Moreover, these camps and detention facilities are targets for attack by ISIS, underscoring the urgency to facilitate durable solutions through voluntary, safe, and dignified returns and repatriations. We call on all states to repatriate their citizens from the camps and detention facilities.
We welcomed the adoption of Resolution 2664 and greatly appreciate Ireland’s close collaboration with us in facilitating discussions with this Council over the last few months. The resolution established a humanitarian carveout to the asset freeze measures across UN sanctions regimes. We note that the applicability of this carve-out to the UNSC’s 1267 ISIL and Al-Qaida sanctions regime will provide important assurances to humanitarian actors in Syria, including those delivering cross-border aid.
Just yesterday, the U.S. Department of the Treasury released a new package of general licenses to implement Resolution 2664 across our domestic sanctions programs, including some of those programs related to Syria where humanitarian authorizations did not otherwise already exist.
These updates to UN and U.S. sanctions facilitate humanitarian aid while maintaining sanctions on bad actors. This is a significant step for UN sanctions related to Syria and builds on significant carve-outs already within U.S. sanctions for humanitarian aid for the Syrian people, including the delivery of food, medicine, and other aid. As we better align these carveouts across UN and U.S. sanctions, we are making clear that our sanctions should not impede humanitarian activity or the provision of assistance to all in need.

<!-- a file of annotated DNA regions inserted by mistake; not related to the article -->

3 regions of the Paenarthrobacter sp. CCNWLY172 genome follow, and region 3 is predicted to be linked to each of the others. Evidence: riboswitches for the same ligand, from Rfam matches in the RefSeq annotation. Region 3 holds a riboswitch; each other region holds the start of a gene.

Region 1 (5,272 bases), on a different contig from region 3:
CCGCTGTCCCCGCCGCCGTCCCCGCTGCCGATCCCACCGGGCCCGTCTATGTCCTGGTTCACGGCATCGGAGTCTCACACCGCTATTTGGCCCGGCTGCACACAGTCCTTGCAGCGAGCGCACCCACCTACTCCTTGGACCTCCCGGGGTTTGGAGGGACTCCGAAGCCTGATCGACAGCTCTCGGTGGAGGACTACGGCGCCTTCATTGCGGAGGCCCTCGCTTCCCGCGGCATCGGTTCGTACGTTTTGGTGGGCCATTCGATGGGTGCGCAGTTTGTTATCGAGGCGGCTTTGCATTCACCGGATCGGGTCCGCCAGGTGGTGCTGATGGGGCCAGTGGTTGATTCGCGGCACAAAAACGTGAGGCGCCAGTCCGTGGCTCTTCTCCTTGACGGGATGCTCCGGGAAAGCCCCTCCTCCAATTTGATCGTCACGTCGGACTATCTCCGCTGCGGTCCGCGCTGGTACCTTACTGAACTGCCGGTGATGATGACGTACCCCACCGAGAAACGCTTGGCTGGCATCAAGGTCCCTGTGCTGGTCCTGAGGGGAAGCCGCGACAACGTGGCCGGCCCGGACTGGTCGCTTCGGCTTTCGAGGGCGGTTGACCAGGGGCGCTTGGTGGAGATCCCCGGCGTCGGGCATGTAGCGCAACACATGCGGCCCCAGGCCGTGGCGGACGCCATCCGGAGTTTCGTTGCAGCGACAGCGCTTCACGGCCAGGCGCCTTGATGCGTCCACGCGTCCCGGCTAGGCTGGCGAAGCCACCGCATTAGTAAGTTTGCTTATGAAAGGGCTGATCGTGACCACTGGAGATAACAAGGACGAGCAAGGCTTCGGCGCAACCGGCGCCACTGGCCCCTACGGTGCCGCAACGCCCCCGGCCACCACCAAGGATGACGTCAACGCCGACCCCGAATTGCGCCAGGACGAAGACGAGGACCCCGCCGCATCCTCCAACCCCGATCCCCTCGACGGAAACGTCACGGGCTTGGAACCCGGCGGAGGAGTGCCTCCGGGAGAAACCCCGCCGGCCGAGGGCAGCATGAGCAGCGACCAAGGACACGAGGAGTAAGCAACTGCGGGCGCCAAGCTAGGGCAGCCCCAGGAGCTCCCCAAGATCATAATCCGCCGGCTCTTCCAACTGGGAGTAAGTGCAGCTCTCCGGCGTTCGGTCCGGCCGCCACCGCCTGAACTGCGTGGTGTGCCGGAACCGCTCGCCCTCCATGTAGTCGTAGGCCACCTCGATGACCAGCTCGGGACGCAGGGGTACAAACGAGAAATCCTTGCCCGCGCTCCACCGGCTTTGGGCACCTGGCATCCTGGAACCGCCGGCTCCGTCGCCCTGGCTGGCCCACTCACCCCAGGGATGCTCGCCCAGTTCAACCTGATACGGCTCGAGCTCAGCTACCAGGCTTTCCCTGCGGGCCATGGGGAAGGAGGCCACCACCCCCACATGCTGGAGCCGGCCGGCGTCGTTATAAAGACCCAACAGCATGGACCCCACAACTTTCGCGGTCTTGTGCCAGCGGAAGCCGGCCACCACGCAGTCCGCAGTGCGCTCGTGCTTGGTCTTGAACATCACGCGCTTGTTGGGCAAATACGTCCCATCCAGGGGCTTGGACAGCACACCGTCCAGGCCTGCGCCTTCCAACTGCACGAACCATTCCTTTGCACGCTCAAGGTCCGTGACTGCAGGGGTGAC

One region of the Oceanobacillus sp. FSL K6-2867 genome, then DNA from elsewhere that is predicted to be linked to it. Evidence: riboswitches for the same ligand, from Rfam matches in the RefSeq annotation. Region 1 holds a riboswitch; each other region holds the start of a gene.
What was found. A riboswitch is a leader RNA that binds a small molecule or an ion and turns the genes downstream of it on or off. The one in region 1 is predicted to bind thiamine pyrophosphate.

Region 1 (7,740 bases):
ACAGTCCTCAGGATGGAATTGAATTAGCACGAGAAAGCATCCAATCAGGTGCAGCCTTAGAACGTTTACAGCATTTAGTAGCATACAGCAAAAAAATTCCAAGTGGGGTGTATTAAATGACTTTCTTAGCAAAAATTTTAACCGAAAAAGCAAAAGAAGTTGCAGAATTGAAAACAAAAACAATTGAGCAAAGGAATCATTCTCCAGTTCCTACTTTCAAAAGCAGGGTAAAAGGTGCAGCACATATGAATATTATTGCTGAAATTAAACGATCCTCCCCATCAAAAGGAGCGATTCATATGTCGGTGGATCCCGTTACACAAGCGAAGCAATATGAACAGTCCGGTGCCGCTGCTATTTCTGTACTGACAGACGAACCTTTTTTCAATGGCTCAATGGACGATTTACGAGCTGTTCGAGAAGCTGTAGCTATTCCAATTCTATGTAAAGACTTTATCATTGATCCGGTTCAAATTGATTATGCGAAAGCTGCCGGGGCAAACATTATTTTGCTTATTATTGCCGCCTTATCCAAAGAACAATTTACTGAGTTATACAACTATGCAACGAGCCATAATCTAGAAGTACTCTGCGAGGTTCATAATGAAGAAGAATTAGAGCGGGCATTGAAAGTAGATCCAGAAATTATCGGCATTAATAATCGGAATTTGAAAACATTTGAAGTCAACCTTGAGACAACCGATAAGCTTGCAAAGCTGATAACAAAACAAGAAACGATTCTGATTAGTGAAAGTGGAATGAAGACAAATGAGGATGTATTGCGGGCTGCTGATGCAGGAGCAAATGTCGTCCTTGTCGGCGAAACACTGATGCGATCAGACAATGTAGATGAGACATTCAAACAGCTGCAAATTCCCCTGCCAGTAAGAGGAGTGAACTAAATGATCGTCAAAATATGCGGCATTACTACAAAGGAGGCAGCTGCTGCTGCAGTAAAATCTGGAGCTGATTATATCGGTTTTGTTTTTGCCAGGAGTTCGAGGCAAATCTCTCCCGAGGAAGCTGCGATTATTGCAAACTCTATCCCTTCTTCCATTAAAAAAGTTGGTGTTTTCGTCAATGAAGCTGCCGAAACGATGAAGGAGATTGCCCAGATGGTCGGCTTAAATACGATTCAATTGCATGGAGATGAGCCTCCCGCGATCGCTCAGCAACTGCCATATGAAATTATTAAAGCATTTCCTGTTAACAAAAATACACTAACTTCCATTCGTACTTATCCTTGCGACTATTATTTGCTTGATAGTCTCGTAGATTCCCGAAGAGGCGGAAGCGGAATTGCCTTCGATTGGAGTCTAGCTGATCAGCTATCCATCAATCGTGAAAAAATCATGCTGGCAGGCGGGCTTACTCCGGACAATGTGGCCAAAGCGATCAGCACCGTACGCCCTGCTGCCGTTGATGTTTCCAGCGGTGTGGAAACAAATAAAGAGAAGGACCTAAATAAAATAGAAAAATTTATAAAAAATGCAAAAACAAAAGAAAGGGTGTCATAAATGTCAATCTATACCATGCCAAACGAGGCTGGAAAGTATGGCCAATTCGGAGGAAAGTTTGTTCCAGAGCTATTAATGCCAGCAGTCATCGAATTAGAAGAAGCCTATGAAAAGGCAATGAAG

Turning to the political situation, we regret there has been no progress on the Constitutional Committee, as its work has been blocked by arbitrary demands from Russia on unrelated issues. We support a Syrian-led, Syrian owned process, and we call on the Assad regime to cooperate with Special Envoy Pedersen’s efforts to reconvene the Constitutional Committee, agree to and implement a comprehensive, nationwide ceasefire, and humanely release the more than 130,000 missing and arbitrarily detained persons.
We remain concerned about the continued violence and recent escalation in northern Syria, which is putting civilians at risk and threatens the progress made in defeating ISIS. We urge all parties to de-escalate immediately and to protect civilians and civilian objects and uphold international humanitarian law.
We welcome Special Envoy Pedersen’s convening of the Ceasefire Task Force in Geneva last Friday and hope the resumption of this format of meetings can help ensure stability on the ground.
The start of a new year presents an opportunity for the Assad regime to begin the process of healing the country it has so thoroughly shattered. We urge the regime to make clear its support for the provision of humanitarian assistance to all in Syria, including through cross-border deliveries, and to make clear its intention to constructively participate in Constitutional Committee meetings in Geneva as soon as Special Envoy Pedersen can convene them.
Thank you, Madam President.